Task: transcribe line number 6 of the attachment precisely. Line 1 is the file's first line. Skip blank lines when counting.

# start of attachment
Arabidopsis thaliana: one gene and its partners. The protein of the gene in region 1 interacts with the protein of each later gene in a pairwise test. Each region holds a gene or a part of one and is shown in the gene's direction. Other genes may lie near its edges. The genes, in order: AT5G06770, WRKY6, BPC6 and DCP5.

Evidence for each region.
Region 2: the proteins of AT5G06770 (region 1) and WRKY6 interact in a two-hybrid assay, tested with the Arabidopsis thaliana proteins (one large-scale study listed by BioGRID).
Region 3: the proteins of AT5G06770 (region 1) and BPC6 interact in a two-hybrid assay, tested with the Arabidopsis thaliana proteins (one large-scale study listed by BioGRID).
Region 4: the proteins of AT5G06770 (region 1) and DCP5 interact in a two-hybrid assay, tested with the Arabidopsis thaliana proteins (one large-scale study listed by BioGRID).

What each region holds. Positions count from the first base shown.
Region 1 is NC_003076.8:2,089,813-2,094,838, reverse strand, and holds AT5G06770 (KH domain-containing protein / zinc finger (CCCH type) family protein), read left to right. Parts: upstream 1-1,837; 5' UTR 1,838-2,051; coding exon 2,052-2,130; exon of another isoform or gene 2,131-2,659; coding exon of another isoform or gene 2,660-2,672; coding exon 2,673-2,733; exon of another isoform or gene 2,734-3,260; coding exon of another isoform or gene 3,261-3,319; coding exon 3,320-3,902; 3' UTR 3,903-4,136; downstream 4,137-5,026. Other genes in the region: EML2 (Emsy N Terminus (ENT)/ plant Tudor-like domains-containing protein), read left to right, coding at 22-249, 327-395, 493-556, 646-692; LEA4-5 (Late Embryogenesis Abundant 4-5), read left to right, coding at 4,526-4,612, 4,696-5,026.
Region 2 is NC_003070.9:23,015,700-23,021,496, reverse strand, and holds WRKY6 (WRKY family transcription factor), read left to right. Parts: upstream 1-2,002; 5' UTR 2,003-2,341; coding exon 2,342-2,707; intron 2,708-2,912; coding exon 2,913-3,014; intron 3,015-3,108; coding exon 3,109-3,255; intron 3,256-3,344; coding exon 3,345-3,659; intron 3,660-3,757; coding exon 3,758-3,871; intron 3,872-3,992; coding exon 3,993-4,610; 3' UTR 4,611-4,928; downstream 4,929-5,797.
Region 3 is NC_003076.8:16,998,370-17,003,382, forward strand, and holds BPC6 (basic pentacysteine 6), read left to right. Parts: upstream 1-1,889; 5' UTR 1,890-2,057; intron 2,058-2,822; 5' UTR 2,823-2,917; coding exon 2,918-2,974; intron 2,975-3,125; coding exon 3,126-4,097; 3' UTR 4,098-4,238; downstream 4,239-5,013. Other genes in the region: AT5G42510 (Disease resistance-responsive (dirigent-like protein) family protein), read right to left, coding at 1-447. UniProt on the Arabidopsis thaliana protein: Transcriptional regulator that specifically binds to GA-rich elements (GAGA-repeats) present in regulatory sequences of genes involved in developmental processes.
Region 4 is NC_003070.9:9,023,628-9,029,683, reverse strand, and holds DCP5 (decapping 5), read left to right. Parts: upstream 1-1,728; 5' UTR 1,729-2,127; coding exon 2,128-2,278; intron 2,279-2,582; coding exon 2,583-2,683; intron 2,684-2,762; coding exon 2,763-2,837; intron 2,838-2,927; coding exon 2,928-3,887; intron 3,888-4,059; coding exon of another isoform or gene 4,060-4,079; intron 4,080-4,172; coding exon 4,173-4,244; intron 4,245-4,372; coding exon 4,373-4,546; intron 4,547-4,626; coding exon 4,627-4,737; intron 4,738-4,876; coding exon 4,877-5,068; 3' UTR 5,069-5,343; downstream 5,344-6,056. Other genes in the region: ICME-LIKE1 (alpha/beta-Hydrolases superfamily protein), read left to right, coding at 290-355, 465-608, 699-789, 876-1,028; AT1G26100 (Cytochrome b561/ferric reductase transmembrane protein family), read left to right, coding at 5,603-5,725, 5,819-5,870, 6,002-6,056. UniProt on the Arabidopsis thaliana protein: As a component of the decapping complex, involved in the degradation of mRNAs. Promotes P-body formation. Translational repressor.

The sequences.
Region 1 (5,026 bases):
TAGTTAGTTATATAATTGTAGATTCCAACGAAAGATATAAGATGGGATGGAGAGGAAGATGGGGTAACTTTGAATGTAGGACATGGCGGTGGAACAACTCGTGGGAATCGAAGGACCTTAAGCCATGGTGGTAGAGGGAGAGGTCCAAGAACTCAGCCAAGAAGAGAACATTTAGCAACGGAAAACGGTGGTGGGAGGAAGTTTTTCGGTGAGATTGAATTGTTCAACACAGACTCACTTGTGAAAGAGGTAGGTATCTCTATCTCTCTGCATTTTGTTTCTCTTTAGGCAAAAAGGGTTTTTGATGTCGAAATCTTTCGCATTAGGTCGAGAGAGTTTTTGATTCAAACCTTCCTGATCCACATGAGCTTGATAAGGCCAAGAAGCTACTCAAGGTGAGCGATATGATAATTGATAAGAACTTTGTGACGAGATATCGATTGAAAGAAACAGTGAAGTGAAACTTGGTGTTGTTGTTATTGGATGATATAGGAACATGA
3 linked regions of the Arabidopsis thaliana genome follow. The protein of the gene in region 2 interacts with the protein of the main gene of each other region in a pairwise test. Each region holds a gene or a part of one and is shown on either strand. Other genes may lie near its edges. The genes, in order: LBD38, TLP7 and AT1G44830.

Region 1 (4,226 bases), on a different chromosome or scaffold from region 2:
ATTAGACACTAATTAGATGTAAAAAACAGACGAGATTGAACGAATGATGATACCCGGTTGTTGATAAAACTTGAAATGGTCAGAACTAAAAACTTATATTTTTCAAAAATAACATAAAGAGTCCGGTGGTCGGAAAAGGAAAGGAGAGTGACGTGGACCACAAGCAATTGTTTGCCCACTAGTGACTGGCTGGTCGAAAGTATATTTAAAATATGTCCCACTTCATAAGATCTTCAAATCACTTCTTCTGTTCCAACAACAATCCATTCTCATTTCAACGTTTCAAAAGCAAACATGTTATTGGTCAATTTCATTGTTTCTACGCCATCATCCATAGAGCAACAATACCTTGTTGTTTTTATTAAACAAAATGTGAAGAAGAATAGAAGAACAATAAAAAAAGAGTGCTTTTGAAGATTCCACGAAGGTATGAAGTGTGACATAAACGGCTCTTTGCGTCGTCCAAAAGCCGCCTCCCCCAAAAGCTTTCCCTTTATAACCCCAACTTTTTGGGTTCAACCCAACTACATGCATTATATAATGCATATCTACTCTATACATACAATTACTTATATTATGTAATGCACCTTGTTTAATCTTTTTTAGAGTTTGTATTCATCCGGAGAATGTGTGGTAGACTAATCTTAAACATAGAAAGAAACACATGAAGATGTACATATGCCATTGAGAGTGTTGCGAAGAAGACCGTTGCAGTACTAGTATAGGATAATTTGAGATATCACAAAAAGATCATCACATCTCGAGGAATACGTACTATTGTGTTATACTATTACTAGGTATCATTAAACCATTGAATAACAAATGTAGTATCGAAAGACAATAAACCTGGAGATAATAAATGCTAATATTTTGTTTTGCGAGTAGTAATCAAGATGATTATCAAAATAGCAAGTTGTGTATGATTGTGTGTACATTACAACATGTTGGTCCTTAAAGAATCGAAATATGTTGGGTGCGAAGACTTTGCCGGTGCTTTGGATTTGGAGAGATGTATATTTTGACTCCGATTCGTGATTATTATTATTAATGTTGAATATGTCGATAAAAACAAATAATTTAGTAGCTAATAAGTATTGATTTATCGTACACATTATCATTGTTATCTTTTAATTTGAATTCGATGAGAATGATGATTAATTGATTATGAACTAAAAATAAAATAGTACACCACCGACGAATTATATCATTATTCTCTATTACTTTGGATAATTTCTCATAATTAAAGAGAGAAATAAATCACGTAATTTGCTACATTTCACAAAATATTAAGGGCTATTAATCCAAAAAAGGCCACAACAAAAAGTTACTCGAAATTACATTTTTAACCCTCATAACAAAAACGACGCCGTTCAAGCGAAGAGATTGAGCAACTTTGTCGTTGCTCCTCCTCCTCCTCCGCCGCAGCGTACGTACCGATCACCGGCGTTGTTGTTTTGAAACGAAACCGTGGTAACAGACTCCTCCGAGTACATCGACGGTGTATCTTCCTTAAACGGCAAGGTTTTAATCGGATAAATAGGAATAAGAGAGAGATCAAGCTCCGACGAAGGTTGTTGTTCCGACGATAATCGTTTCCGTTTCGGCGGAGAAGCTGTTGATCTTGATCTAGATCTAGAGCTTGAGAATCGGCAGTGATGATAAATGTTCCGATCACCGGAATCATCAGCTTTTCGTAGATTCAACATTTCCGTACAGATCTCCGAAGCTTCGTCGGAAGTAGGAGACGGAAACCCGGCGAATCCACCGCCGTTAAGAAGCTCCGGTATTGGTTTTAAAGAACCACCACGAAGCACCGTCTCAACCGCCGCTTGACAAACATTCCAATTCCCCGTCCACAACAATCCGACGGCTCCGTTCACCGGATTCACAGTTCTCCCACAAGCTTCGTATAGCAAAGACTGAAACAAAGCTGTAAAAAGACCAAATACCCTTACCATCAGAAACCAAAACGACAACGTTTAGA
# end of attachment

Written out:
What each region holds. Positions count from the first base shown.